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Elohim

A portrait of Derek Prince in black and white
Part 1 of 10: God Revealed In His Names

By Derek Prince

You're listening to a Derek Prince Legacy Radio podcast.

Description

All through the Bible, names have great significance. Each name has a specific meaning and a special appropriateness to the person named. For instance, Abraham, Isaac and Jacob all had their names changed, or selected, by God Himself.

God Revealed In His Names

Transcript

It’s good to be with you again at the beginning of a new week sharing with you Keys to Successful Living which God has placed in my hand through many years of personal experience and Christian ministry. Our theme for this week is both rich and rewarding: God Revealed in His Names, what we can know about God from the various names given Him in Scripture.

But first, let me say thank you to those of you who’ve been writing to me. Before I finish this talk we’ll be giving you a mailing address to which you may write. It means a great deal to me to hear how this radio ministry of mine has been helping you and blessing you. So, please take time to write, even if it’s only a brief note. Now, to return to our theme for this week, names of God.

All through the Bible names have great significance, much greater than they usually do in our contemporary culture. Almost all the names in the Bible have a specific meaning and a specific appropriateness to the person named.

A clear example of this is found in the names of the three patriarchs, Abraham, Isaac and Jacob. Two of them had their names changed by God, that’s Abraham, his name was changed from Abram to Abraham. Abram means “exalted father” and Abraham means “father of a multitude.” Jacob had his name changed from Jacob to Israel. Jacob is usually interpreted “supplanter” and Israel means either “a prince with God” or “one who wrestles with God.” And, in each case, the change of name was a crisis in the life of the person, having a decisive effect on the person’s ongoing destiny and the development of their character. In other words, name is connected with character and destiny.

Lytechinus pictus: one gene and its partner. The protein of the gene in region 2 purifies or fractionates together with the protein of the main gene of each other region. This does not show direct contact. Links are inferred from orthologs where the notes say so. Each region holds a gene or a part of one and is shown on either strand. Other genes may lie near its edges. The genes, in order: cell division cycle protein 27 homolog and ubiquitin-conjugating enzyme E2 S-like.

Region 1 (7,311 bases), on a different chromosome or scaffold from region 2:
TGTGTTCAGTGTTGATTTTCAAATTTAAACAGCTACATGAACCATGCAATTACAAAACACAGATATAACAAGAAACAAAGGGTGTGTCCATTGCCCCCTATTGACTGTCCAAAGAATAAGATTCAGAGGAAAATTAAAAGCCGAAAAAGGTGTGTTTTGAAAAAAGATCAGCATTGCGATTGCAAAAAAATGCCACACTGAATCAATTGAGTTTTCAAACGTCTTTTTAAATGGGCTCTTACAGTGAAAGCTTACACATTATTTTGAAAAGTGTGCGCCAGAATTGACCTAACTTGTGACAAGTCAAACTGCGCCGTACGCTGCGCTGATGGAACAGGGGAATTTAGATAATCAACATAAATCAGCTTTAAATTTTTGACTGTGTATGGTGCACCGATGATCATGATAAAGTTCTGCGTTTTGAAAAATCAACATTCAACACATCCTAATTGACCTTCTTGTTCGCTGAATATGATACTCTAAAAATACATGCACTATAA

You might ask, Well, why didn’t Isaac have his name changed? The reason is really interesting, because God chose Isaac’s name before he was born. So, the name being chosen by God did not need to be changed. But this brings out, I think, that names in the Bible are important. They’re indicative of the character, the nature of the person named.

Now if this is true of the names given to men, it must be even more true of the names given to God. It’s these that I am going to speak about today and throughout this week. The Names of God. The primary name for God in the Hebrew of the Old Testament is Elohim. We would probably spell that in English E-L-O-H-I-M. This name occurs in the first verse of the Bible, significantly enough, Genesis 1:1.

“In the beginning God [Elohim] created the heavens and the earth.” (NAS)

Thereafter, the same name Elohim, occurs about 2500 times in the Bible, in the Old Testament. One obvious conclusion is the Bible is a God-centered book. That’s the reason for its continuing appeal to the human race.

One very important fact about Elohim is that it’s a plural form. The ending im in Hebrew is the normal plural ending. Just like we put “s” on the end of a noun in English to make it plural, so in Hebrew they put im on the end of masculine nouns to make them plural.

Interestingly, there is a singular form of that word, the singular form is Eloah.  So the singular is Eloah and the plural is Elohim. And this singular form Eloah occurs more than 50 times in the Bible, mainly in the book of Job. The book of Job is quite possibly the oldest book in the Bible and so that indicates that Eloah is an old form which gradually more or less went out of use.

Now, again, another fascinating fact about Elohim is that though it’s a plural form it’s usually followed by a singular verb. For instance, the verse that we quoted earlier, Genesis 1:1.

“In the beginning God [plural] created...”

The verb “created” is in the singular form. You have to understand that in the Hebrew language verbs have both a singular and a plural form which we are not perhaps used to in English (though it’s found in many other languages).

So, normally the verb that follows Elohim (God) is singular. However, there’s some very interesting cases where it’s followed by a plural verb. One of the most interesting is in Genesis 20:13, where Abraham is speaking, and he says:

“...God [Elohim] caused me to wander from my father’s house...”